Let’s take a look. For most basic underlining, you can just use the Underline button on the ribbon. The Underline button toggles underlining on and off. It also provides a menu for selecting single and double-underlining. The Underline button remembers your last selection. For example, if you apply a Double Underline, the button will keep that selection until you select Single Underline again. Excel actually provides two more underline options for use with the Accounting number format. You can’t see these options on the ribbon, but in the Format Cells dialog box, you’ll find them listed in the Underline menu as “Single Accounting” and “Double Accounting.” The accounting variants of underline options increase the row height a bit and provide more space between the underline and the text. We can see this if we apply the different formats side by side. Note that Excel will automatically apply the accounting version of underlining in cases where the selection contains only cells using the Accounting format. There’s no indication that this has been done, but you can see the accounting version has been applied in the Format Cells dialog box. This doesn’t happen with other number formats or when the selection contains content in different formats. For example, if we apply Underlining to cells in the Currency format, Excel does not use the accounting version. In fact, when the selection contains any format but Accounting, normal underlining will be applied. Finally, depending on your needs, keep in mind that applying a border on the bottom of cells is another way of underlining content in Excel. Unlike text underlining, cell borders run edge to edge across the entire cell. We’ll look at borders more closely in an upcoming lesson.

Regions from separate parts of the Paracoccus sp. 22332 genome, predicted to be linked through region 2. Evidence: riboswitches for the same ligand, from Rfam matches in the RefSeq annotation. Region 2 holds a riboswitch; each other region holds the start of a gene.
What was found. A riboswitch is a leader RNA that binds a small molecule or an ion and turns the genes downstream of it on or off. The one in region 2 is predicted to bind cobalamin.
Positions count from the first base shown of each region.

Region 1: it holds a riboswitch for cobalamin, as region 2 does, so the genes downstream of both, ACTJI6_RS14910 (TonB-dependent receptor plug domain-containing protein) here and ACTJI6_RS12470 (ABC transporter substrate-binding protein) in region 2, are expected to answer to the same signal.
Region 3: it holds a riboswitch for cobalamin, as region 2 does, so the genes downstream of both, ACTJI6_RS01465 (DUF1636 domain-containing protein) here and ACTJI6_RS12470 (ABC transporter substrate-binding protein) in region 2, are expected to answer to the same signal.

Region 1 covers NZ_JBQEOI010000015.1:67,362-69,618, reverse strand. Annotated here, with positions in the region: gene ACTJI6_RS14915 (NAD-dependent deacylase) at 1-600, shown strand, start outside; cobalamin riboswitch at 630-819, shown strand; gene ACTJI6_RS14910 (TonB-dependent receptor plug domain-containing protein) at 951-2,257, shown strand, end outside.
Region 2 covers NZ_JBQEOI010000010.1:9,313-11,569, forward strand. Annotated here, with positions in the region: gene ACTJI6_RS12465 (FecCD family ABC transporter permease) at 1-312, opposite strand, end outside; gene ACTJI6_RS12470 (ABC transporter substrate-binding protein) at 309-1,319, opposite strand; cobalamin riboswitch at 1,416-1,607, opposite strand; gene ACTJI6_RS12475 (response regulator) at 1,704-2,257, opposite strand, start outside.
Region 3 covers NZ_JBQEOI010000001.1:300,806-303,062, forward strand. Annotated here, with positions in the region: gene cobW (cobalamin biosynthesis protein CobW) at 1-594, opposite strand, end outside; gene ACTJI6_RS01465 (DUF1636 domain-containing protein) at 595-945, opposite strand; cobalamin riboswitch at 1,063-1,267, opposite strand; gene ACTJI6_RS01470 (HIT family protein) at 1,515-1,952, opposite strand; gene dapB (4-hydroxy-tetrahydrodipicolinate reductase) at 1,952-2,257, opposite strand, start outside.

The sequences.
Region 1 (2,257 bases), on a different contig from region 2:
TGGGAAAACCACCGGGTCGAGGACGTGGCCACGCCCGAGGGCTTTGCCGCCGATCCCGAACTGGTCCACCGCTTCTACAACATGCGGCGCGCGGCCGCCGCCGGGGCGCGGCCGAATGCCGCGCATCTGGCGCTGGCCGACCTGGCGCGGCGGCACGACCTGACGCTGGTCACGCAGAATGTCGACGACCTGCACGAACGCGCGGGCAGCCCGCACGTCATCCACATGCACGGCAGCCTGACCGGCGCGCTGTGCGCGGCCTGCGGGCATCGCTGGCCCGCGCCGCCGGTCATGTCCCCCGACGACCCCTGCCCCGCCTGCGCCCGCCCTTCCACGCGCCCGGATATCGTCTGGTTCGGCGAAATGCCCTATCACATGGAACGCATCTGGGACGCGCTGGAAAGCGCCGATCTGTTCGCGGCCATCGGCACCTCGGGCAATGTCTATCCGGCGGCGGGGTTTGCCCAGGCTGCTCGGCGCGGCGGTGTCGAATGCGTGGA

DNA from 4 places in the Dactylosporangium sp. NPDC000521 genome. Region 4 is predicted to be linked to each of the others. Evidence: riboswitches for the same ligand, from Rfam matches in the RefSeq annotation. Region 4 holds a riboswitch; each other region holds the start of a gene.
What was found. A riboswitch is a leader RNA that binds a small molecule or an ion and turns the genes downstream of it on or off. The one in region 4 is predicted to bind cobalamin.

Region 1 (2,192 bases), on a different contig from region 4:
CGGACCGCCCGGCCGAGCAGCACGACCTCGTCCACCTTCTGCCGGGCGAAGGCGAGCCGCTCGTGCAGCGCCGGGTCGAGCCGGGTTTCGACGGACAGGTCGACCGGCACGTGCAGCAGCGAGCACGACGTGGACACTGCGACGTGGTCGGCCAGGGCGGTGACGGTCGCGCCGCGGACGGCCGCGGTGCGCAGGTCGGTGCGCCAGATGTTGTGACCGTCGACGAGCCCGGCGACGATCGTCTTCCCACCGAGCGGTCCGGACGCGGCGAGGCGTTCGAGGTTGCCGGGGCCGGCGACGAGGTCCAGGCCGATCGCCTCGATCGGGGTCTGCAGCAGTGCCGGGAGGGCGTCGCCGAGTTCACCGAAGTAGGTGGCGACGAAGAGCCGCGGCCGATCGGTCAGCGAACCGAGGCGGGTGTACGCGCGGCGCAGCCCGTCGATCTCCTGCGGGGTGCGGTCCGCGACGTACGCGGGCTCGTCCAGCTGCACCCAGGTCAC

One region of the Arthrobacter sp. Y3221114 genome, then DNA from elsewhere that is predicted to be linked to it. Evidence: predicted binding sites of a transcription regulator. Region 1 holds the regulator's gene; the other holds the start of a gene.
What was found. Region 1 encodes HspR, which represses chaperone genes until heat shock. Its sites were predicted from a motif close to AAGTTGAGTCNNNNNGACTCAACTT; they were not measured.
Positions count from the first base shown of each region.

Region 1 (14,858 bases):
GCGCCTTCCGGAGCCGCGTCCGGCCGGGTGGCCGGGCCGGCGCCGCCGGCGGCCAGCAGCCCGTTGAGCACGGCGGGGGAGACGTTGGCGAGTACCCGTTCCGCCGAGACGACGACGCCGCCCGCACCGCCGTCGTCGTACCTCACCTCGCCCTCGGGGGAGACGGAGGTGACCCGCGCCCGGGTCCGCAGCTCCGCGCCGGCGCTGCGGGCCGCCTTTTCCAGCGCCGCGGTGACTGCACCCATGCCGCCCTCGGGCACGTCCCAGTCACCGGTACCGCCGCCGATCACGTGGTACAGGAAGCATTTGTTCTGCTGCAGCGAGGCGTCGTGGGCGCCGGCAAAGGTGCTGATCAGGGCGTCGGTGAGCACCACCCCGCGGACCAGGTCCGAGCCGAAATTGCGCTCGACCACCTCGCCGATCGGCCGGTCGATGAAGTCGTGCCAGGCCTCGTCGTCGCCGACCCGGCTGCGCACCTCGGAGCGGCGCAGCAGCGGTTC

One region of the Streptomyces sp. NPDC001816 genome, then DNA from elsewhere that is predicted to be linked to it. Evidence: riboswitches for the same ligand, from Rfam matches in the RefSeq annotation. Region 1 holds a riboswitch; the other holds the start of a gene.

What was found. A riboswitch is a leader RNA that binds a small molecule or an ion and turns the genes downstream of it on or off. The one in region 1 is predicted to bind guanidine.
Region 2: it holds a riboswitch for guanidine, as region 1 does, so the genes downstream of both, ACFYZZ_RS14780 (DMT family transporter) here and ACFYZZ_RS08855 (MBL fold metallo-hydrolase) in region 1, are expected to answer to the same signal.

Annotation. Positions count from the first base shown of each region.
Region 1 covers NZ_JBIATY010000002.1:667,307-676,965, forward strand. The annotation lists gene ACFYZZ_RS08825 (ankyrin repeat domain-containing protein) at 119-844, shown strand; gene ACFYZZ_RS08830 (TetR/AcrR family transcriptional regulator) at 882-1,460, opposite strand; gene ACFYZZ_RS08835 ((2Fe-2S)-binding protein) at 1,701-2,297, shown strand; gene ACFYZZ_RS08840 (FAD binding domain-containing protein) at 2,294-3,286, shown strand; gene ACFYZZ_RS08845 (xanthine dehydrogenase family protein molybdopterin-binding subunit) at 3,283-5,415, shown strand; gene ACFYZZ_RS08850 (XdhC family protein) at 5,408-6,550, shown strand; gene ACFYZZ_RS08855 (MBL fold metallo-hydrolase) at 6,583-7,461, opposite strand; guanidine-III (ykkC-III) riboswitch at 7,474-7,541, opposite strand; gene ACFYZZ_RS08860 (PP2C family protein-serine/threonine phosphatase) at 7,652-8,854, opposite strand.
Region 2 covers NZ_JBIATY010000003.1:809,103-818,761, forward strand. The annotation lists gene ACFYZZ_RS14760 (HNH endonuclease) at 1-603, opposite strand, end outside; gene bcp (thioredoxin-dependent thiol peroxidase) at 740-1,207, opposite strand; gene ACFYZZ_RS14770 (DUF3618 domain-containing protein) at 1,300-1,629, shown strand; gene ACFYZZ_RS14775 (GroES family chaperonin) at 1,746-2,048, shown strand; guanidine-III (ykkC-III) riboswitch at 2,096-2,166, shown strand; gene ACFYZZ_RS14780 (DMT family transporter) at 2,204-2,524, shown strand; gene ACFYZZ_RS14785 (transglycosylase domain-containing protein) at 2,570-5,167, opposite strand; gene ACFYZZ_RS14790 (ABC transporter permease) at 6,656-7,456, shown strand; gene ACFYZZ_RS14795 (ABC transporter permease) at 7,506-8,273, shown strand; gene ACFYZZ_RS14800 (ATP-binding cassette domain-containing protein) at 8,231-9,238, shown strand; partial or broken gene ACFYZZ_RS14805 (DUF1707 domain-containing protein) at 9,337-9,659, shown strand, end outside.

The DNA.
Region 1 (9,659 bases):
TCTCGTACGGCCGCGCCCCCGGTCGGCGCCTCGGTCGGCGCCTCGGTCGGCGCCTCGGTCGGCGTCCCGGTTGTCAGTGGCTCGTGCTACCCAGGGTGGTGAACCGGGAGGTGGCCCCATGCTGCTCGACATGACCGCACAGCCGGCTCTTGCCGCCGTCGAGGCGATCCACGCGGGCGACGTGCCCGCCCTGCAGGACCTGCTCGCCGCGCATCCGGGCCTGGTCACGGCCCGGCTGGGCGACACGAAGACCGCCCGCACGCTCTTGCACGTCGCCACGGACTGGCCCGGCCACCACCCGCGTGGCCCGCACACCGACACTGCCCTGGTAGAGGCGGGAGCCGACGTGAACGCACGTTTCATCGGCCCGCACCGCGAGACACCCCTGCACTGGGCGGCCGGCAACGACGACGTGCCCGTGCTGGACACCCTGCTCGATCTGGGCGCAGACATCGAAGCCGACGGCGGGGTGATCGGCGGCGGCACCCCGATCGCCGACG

Dave Bruns

Hi - I’m Dave Bruns, and I run Exceljet with my wife, Lisa. Our goal is to help you work faster in Excel. We create short videos, and clear examples of formulas, functions, pivot tables, conditional formatting, and charts.